In 2012, the Massachusetts legislature enacted the VALOR Act, which, among other things, amended the pretrial diversion procedures in the criminal courts so as to allow judges flexibility when dealing with military veterans.  Defense attorneys and prosecutors have been arguing over the correct interpretation and implementation of the statute ever since.

The most common disagreement that I encounter has been whether the new VALOR Act allows a judge to dismiss criminal charges, or merely gives judges the authority to delay the proceedings while the military veteran/defendant seeks treatment for, e.g., PTSD or substance abuse issues.  Prosecutors were generally of the opinion that the defendant was only entitled to a temporary stay of proceedings, after which the normal criminal procedures and penalties would apply.  Defense attorneys felt that the stature must mean more than that, and that it gave judges the authority to dismiss charges after a veteran/defendant completed treatment.

Another common disagreement was whether the VALOR Act allowed a judge to continue without a finding (“CWOF”) a second or subsequent OUI charge.  The OUI statute seems to state that a second (or subsequent) offense OUI cannot be continued without a finding.  The question was, which statute controls?

Finally, we have guidance from the Supreme Judicial Court, which allowed an application for direct appellate review to answer the following two reported questions, namely:

  1. “Under the VALOR Act, may a judge exercise discretion to enter a CWOF after an admission to an OUI-second offense?”
  2. “If a CWOF is not available, may a court dismiss the charge upon successful completion of diversion, over the Commonwealth’s objection?”

In the case of Commonwealth v. Morgan, the SJC answered both questions affirmatively.  So, a judge may CWOF a second offense OUI for qualifying veterans, and a judge may also dismiss certain criminal charges over the prosecutor’s objection after the veteran/defendant completes required programs.

For the purposes of my practice, the most important (because most likely to arise) issue that was “decided” in the case, was not even argued.  The issue is whether the VALOR Act can be employed to obtain pretrial diversion even after a defendant has been arraigned.  Most prosecutors that I have spoken with assumed that the Act only applied prior to arraignment.  That posed a problem, since most people do not seek an attorney’s advice until after their arraignment.  The Court did not even see this as an issue, and it appears that both the prosecution and the defense assumed that arraignment was immaterial, for example:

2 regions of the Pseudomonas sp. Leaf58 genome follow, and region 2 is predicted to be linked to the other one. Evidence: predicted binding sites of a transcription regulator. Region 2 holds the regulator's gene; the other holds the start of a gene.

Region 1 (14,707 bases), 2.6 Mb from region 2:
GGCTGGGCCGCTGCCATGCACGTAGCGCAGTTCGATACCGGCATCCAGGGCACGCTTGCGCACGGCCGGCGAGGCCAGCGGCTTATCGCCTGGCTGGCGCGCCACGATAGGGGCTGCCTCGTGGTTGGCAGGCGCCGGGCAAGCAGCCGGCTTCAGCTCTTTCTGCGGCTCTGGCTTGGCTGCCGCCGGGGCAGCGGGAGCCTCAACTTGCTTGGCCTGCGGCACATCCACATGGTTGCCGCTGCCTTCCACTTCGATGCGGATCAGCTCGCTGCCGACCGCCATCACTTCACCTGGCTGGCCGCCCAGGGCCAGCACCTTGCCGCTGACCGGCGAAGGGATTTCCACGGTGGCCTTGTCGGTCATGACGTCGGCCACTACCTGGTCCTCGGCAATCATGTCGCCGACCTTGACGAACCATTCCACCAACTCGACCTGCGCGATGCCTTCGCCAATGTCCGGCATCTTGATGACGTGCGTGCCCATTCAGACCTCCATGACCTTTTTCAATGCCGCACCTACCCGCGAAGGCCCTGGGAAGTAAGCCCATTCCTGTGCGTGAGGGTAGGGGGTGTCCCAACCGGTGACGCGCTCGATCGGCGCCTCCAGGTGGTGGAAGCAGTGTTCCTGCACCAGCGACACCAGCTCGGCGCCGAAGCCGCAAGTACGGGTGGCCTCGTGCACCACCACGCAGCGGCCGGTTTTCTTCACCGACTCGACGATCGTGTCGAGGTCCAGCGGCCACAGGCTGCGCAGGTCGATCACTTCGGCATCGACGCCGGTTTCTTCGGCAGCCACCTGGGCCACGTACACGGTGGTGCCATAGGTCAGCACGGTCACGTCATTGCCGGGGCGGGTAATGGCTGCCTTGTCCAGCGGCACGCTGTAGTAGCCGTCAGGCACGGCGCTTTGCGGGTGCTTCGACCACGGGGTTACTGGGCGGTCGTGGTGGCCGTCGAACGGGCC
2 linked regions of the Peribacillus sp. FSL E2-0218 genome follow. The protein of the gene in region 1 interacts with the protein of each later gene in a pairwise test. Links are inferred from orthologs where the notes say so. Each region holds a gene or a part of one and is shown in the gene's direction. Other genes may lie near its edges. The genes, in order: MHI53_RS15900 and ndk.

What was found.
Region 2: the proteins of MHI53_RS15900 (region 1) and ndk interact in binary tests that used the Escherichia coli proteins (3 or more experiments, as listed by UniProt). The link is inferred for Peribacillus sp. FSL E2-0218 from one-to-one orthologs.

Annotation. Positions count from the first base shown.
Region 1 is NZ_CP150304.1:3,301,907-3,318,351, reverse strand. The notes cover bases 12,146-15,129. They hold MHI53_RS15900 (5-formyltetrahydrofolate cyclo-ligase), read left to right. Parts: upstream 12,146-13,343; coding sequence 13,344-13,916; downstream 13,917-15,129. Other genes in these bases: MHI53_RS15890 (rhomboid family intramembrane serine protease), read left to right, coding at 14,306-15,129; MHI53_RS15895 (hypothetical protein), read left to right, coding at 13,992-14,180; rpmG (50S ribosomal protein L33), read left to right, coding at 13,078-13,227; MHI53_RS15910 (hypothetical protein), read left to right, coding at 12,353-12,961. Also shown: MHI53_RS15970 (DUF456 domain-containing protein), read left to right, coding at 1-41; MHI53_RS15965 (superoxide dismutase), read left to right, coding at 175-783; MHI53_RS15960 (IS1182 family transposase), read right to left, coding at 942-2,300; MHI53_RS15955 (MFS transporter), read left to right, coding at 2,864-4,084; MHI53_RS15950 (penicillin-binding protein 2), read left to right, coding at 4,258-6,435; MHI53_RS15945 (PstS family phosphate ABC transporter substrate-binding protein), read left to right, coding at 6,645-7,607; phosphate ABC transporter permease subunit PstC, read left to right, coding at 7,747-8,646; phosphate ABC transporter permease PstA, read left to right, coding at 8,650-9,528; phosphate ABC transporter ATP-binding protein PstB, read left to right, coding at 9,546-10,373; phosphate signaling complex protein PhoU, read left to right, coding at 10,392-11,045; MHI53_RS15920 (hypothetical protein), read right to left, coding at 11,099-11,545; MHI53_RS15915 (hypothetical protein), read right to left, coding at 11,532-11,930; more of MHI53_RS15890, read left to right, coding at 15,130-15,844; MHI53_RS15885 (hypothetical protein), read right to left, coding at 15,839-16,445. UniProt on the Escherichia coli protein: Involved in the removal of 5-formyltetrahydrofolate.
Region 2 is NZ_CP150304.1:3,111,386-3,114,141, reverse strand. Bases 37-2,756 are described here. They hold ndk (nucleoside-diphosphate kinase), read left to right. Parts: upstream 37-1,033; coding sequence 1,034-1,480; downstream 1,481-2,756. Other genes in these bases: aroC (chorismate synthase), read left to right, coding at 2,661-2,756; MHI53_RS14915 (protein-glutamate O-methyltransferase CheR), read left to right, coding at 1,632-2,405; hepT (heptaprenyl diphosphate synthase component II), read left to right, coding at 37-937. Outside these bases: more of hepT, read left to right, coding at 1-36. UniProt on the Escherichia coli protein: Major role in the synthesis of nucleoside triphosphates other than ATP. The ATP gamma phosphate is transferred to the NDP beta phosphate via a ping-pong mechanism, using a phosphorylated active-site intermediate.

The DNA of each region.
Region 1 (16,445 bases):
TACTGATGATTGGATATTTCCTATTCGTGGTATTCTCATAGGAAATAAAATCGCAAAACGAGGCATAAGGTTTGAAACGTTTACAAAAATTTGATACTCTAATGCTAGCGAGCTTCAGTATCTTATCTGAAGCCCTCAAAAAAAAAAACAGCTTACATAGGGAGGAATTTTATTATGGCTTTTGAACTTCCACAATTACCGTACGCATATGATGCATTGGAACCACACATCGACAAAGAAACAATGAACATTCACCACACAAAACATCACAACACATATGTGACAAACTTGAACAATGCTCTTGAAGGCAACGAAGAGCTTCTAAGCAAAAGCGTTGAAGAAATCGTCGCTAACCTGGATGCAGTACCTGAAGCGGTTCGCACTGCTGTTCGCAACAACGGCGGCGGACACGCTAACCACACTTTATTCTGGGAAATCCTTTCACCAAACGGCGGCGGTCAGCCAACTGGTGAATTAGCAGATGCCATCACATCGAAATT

“Three months after arraignment . . . [the defendant] filed a motion, pursuant to the [VALOR Act], seeking dismissal of all charges should the pretrial diversion program prove successful.  In the alternative, he sought to admit to sufficient facts and have the case continued without a finding.  The prosecutor opposed both dispositions, contending that . . . the judge could not continue a second offense without a finding [and] that, in any event, the pretrial diversion statute did not permit a judge to dismiss a case involving a veteran or active duty member of the military. . . .”  Com. v. Morgan, SJC-12114 (April 18, 2017).

Going forward, defense attorneys should use the VALOR Act even if their client has already been arraigned, and even if the charge is a second or third offense operating under the influence charge.  Defense counsel should also keep in mind that a judge can dismiss some charges outright after their client is treated, even over the objection of the prosecutor.

This is great news for veterans and their lawyers, especially considering the difficulty that many veterans face getting evaluated and treated by the VA in a timely fashion.

Attorney Kevin D. Quinlan

2 South Main Street, Suite 201

P.O. Box 248

Uxbridge, MA  01569

(508) 723-6384


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